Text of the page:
Addicted To Vinyl Musical thoughts from the open road, with headphones on


Concert Envy – Clapton and Winwood in NYC

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I had plans to catch Steve Poltz at the Beachland last night, but the crummy weather here in Cleveland made me think good thoughts about being home safe instead.

The recap of the initial Clapton/Winwood summit at Madison Square Garden makes me wish that I was in NYC instead. Being in attendance for last summer's Crossroads Guitar Festival in Chicago was one of my all-time great rock and roll experiences. I had goosebumps at so many points throughout the day and night, but certainly hearing and seeing the two of them on stage for the first time on U.S. soil in so many years, singing Presence of the Lord, was unbelievable. At that moment, I forgot completely about any problems in my world, the pending drive back to Cleveland....none of it mattered!

It was one of the few shows that I've been to where for more than 12 hours, there was no room for bathroom breaks. Everyone from Johnny Winter to Vince Gill to Willie Nelson to B.B. King, to Steve and Eric, were amazing. And I can't even begin to describe the knockout punch that Jeff Beck delivered. I've always had an awareness for Beck, but haven't really explored his catalog as deeply as I should have. At Crossroads, Beck came out and delivered an hour long set that was mind blowing, and damn near threatened to upstage Clapton's set.

Luckily, Clapton had Winwood as his not so secret weapon on that evening, and even without Winwood, Clapton's current band, which features Derek Trucks and a host of others, are quite impressive, particularly Trucks, who is such an amazing young talent.

After being at Crossroads, and hearing that more Clapton/Winwood shows would be happening, I was excited to see what Clapton and Winwood would pull out for the MSG shows. The setlist from the opening show is anything but predictable, particularly on Clapton's end, I thought Forever Man was an interesting and welcome inclusion. I would have loved to see their version of Little Wing, and Tell The Truth continues to be a favorite of mine in recent Clapton setlists - it smoked at Crossroads!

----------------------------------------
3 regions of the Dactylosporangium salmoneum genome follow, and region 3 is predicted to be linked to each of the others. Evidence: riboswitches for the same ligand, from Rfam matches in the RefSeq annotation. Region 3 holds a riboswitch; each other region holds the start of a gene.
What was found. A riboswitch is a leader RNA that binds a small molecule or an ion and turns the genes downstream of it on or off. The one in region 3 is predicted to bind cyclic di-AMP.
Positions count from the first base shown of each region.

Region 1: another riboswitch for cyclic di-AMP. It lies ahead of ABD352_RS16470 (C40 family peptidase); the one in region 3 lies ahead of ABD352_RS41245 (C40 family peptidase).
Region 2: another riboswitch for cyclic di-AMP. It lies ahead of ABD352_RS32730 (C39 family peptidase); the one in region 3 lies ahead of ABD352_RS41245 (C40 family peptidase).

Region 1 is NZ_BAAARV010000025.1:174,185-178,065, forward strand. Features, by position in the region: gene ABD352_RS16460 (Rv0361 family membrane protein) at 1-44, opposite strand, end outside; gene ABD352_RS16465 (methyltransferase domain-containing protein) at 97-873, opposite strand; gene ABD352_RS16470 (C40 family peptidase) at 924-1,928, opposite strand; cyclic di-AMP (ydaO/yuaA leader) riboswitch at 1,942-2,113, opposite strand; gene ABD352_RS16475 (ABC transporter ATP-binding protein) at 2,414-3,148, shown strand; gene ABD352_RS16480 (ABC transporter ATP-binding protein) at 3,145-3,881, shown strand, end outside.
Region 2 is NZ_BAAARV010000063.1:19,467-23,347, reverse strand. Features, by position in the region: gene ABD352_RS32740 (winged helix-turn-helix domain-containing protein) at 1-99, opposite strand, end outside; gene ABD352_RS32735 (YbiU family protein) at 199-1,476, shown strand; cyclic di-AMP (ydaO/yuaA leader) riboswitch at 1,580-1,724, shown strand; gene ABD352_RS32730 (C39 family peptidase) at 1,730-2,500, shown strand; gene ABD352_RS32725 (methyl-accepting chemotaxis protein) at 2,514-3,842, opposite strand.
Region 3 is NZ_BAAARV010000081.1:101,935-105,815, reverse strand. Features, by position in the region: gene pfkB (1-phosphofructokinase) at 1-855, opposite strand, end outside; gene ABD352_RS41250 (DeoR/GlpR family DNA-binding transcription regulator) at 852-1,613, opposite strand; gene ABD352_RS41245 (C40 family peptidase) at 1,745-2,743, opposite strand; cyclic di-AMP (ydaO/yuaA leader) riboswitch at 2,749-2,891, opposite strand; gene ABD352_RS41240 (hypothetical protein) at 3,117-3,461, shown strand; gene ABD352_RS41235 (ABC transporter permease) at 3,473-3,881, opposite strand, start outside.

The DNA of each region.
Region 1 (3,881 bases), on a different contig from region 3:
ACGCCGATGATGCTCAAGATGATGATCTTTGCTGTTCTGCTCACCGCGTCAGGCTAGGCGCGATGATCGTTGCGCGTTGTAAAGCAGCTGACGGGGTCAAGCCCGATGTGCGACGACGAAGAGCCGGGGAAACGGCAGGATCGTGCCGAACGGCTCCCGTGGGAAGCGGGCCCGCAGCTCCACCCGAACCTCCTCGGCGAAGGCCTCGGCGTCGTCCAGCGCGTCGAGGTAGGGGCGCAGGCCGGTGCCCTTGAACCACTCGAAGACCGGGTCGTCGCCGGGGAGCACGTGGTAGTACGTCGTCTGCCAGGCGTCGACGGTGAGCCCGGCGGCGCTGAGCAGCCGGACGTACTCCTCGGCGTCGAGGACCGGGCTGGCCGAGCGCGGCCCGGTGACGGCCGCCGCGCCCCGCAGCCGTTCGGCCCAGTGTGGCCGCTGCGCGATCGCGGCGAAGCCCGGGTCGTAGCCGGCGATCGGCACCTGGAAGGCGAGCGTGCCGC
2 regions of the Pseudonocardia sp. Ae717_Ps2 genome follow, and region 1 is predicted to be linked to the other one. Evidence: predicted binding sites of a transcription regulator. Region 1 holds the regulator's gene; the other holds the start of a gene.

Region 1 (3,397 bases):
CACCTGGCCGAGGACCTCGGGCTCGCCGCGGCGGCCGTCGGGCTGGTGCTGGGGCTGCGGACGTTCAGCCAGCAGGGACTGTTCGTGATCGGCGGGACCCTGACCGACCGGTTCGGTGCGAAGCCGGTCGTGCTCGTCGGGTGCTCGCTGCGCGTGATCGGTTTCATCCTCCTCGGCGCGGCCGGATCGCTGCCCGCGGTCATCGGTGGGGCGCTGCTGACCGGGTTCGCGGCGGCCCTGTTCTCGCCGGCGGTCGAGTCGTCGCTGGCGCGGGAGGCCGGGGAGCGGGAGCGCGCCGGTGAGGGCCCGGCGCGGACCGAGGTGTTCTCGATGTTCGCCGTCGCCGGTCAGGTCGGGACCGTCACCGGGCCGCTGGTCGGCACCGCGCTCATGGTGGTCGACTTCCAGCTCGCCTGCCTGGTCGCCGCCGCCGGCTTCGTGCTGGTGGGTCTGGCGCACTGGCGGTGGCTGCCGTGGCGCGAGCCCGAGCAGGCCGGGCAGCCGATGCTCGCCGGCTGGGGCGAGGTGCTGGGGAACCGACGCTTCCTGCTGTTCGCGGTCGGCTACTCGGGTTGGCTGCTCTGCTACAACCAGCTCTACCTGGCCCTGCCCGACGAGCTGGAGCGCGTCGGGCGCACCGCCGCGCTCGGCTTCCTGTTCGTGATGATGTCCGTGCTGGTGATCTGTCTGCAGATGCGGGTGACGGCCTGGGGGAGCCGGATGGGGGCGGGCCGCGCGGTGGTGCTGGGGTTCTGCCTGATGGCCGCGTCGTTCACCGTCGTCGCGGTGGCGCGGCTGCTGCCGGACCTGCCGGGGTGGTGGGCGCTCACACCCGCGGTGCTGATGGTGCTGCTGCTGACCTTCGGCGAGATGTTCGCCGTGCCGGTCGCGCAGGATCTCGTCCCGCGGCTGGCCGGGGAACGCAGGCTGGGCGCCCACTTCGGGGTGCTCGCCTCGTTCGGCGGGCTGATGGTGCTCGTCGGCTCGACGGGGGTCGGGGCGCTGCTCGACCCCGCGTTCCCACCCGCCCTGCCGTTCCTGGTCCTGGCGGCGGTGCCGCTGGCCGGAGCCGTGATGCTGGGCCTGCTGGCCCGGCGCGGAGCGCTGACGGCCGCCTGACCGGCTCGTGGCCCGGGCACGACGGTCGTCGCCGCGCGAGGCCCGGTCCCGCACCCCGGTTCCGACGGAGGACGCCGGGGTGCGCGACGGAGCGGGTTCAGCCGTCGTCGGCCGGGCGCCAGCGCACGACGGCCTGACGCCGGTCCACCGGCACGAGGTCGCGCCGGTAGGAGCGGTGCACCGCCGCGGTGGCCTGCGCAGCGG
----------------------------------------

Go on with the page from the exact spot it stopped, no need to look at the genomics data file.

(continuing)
Little Wing (from the opening Madison Square Garden show)

They are filming for what will probably be a DVD release at minimum, and I can't wait.

Meanwhile, Winwood heads out on the road this summer as the opener for Tom Petty, and will be supporting his new solo CD Nine Lives, which features an appearance by EC on the lead single Dirty City. Nine Lives hits stores on April 29th.

Dirty City preview

Winwood has moved away from a good amount of his 80s material in recent years, instead focusing on his 60s/70s output. For the Petty tour, I'd love to see him dig in deep for a hits heavy set - it would fit well with the night of music from Petty, and would go over huge with the Petty crowd. I have to admit though, that's a tough setlist to make when you are trying to fit all of those decades of music into an hour or so!

Roll with It (live in 1988)

As for Clapton, you know he's always up to something. Grab a copy of the Crossroads Festival 2007 DVD (and 2004 as well if you don't have it,) and that will likely give you plenty of EC until he makes his summer plans for 2008!

Tell The Truth (Crossroads Guitar Festival 2007)


LIVE: VAST at the Cleveland Agora 2-23-08

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Jon Crosby and VAST are a musical nut that I've tried to crack, yet haven't gotten into, up until now.

My friend Andrea had sent out a mass email musical plea for friends to come out and check out one of her favorite bands, the aforementioned VAST. Always up for a good musical challenge, I decided to come out and give it a listen.

I've given brief listen to the albums, and never heard that "one song" to reel me in. I always heard from many, the classic "you've got to see them live" line that is so often crap. Now that I've seen VAST, I can report that it is actually true, you've GOT to see this band live. There's a reason why Jon Crosby and VAST get a lot of hype and praise and continue to make albums. That reason, is because Jon Crosby knows how to deliver the goods.